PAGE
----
Sporting their sorority T-shirts and smiling faces, the girls of the 2000 pledge class walked across campus. After a week of choices, mixed emotions and excitement, the difficulty and pressure of rushing is over and new friendships and memories have begun.
"You can't compare it to any other thing," said Mandy Gruchala, who took part in the week's activities.
Although many reactions can be different, one feeling remained constant with many women who rushed: exhaustion. They walked to house after house with smiles.
Inside those heads were minds at work, wondering if this was the house where they fit in best, where they would find their place. As women eliminated some houses and pondered over the rest, they became more intimate with the sororities they visited.
By the last day, the girls had narrowed their options down to three houses, and from Thursday to Saturday they waited. On Saturday morning, they stayed in their respective rooms from 8 until 11. Most women were excited and nervous.
In the past week they met many people, bonded with girls who were in the same process and were grateful for the once in a lifetime experience they just went through.
"It was fun to bond with the other girls on our floor," said Renee Spurlin, one of four girls on the third floor of Schurz Hall who signed with a sorority this week.
As they lined up on Saturday by the Columns, each woman opened their bid cards, and giggles, smiles and even tears spread about. The recruitment experience had ended, the names had been picked, and a week of wearing high heels and dresses had finally paid off.
Fraternity members sat in lawn chairs to watch the women. Past the lawn chairs, though, there was a recruitment class of freshman and sophomore men who were also making choices that would affect the rest of their time at college.
Visiting houses every day isn't always enjoyable, said freshman Jeremy Bennett, who participated in fraternity recruitment, but the thought of at one point signing with a fraternity is what kept him on his feet. Many men participated in informal recruitment during the course of the summer, which made some house space limited and the formal recruitment class smaller.
By the end of the week, though, friendships had been made and feelings of happiness had formed. After signing into their new homes, sighs of relief were heard everywhere. The verdicts had been in, and the guys moved into their new houses with hopeful feelings.
On the other side of the field, though, are the people who make recruitment week possible. The men and women who spend hours decorating houses and getting ready for new anxious faces also get weary as the week trucks on. Each of the sororities have their own little activities and their particular themes for each day.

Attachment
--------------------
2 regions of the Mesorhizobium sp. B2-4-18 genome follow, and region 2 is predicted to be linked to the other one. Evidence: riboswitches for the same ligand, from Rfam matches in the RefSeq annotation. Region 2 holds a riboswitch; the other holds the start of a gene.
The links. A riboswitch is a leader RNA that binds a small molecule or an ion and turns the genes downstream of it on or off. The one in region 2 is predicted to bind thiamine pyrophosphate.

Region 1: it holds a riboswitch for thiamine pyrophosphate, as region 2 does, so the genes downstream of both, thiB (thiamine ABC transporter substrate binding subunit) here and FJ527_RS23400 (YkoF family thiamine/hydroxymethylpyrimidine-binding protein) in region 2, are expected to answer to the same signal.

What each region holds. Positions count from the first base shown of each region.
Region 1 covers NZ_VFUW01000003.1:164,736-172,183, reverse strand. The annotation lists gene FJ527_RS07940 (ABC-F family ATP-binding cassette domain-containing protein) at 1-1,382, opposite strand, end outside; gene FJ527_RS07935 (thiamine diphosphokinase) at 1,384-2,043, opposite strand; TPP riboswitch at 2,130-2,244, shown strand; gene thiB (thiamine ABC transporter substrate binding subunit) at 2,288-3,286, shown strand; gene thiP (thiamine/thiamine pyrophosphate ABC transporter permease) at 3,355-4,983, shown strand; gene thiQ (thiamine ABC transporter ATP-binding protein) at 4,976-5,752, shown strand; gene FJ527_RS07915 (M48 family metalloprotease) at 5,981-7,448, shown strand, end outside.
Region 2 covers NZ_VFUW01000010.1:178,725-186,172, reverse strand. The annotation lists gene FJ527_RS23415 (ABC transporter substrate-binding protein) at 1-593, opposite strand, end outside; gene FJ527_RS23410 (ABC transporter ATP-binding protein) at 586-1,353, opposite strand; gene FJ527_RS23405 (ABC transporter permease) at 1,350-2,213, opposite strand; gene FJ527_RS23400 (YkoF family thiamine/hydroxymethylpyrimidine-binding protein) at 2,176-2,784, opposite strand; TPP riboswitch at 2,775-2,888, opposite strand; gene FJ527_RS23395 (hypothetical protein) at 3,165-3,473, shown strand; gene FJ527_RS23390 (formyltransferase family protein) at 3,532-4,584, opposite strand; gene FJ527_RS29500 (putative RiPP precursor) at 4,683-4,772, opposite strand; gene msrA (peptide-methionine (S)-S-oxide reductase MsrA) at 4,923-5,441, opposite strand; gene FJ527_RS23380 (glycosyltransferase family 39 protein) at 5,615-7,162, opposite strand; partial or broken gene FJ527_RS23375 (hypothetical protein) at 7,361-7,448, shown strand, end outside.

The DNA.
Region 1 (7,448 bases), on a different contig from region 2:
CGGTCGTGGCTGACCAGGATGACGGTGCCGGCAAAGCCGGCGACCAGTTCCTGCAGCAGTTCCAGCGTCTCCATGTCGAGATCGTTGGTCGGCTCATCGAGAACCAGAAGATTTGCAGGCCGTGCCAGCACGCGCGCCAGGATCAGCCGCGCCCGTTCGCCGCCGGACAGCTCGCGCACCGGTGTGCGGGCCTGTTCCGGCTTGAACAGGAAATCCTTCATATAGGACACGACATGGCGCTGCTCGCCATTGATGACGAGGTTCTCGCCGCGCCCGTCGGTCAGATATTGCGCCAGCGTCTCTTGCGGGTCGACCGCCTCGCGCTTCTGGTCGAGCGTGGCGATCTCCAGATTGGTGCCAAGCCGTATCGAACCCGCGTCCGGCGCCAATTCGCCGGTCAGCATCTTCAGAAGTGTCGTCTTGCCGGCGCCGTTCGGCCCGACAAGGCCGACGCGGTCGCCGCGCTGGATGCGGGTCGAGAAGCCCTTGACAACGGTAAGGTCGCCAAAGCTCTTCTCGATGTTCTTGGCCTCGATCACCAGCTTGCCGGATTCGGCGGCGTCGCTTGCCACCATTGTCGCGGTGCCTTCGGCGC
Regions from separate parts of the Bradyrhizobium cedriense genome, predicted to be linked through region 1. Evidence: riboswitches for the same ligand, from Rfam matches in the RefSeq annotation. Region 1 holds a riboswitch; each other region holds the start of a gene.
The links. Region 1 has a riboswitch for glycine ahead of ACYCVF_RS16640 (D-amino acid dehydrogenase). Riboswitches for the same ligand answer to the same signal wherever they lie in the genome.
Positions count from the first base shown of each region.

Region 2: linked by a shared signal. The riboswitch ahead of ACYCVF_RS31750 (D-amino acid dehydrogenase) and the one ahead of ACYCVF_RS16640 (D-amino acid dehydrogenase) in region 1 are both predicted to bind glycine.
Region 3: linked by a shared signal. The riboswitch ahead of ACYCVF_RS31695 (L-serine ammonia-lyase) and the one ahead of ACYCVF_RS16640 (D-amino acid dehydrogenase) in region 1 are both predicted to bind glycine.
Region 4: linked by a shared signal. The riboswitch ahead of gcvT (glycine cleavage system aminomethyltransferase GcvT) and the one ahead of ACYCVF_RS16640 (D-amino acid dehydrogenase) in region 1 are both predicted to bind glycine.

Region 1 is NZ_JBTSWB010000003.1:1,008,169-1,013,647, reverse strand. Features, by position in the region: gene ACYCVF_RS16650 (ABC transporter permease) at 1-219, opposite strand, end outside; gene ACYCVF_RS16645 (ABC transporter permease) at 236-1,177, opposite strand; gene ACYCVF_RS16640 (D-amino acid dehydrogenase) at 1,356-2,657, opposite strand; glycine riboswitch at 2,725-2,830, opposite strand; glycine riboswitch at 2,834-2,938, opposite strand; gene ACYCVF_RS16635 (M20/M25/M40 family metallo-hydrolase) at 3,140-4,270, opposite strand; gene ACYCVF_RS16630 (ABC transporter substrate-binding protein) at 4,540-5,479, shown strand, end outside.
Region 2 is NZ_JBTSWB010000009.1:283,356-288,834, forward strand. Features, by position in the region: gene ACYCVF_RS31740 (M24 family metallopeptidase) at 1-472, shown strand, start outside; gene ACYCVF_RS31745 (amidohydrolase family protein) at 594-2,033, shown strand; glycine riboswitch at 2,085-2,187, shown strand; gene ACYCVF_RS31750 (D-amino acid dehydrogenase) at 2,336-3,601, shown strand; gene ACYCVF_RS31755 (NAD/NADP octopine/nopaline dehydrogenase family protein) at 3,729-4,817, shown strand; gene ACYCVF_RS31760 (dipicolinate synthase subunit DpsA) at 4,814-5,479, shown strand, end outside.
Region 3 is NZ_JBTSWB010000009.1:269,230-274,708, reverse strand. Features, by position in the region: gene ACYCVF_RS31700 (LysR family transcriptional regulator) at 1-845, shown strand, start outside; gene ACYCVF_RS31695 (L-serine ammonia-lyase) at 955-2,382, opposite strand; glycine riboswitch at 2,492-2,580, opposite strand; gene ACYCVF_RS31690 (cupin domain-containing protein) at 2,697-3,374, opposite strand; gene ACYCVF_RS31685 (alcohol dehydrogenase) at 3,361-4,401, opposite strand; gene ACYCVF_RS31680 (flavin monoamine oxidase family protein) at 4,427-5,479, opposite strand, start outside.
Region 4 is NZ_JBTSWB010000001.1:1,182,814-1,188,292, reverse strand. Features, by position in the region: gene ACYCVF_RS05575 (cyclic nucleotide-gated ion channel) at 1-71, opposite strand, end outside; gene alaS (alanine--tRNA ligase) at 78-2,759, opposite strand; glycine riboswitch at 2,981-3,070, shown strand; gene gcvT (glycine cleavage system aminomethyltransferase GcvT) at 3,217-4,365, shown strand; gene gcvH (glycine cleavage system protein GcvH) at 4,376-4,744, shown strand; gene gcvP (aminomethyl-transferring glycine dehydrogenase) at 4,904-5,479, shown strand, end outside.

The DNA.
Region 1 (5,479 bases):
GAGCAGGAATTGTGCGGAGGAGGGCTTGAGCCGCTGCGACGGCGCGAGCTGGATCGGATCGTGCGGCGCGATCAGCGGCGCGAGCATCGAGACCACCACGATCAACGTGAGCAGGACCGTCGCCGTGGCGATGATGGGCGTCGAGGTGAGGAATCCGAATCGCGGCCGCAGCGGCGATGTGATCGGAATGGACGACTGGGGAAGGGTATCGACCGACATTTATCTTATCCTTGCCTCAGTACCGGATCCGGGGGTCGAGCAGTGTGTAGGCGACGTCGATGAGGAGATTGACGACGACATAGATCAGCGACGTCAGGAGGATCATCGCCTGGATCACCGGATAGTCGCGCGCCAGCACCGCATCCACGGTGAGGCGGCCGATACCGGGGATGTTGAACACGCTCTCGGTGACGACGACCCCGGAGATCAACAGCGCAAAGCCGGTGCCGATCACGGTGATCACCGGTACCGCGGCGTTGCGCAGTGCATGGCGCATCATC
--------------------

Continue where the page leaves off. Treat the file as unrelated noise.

Jen Wertenburger offered some insight about the various specifics that occurred in the Gamma Phi Beta house. On the first day, the 16-party day, all sororities had more of a "Go Greek" type of attitude, she said. Everyone wore basic T-shirts, each sorority showing off a different color. The first day was informal, as the women were eased into the way that rush week works. As the next few days rolled around, activities became more specific, and attitudes became more personal for each house. A casino theme filled one full day, and jungle day followed, during which the sorority members wore animal print.
As fun as the activities were, not everything happened perfectly. The night before being used, a spotlight burned out in the Gamma Phi Beta house. With girls coming the following morning, the sorority members were forced to take a midnight run to Wal-Mart to buy new lights. Luckily, the new lights worked flawlessly.
Kristin Linnemeyer said some fun things happened at Chi Omega during the week, as well. On the first day, with reputations being formed in the open minds of the women, one of the Chi Omega members accidentally blew the fog horn early, resulting in the sorority members being forced to run out of their house four minutes early. Nothing beats the balloon fiasco, though, that also occurred in the house. One of the balloons that had been used to decorate the ceilings caught on fire as it made contact with a chandelier. Sorority members quenched the fire immediately. The house was saved, and everyone was OK.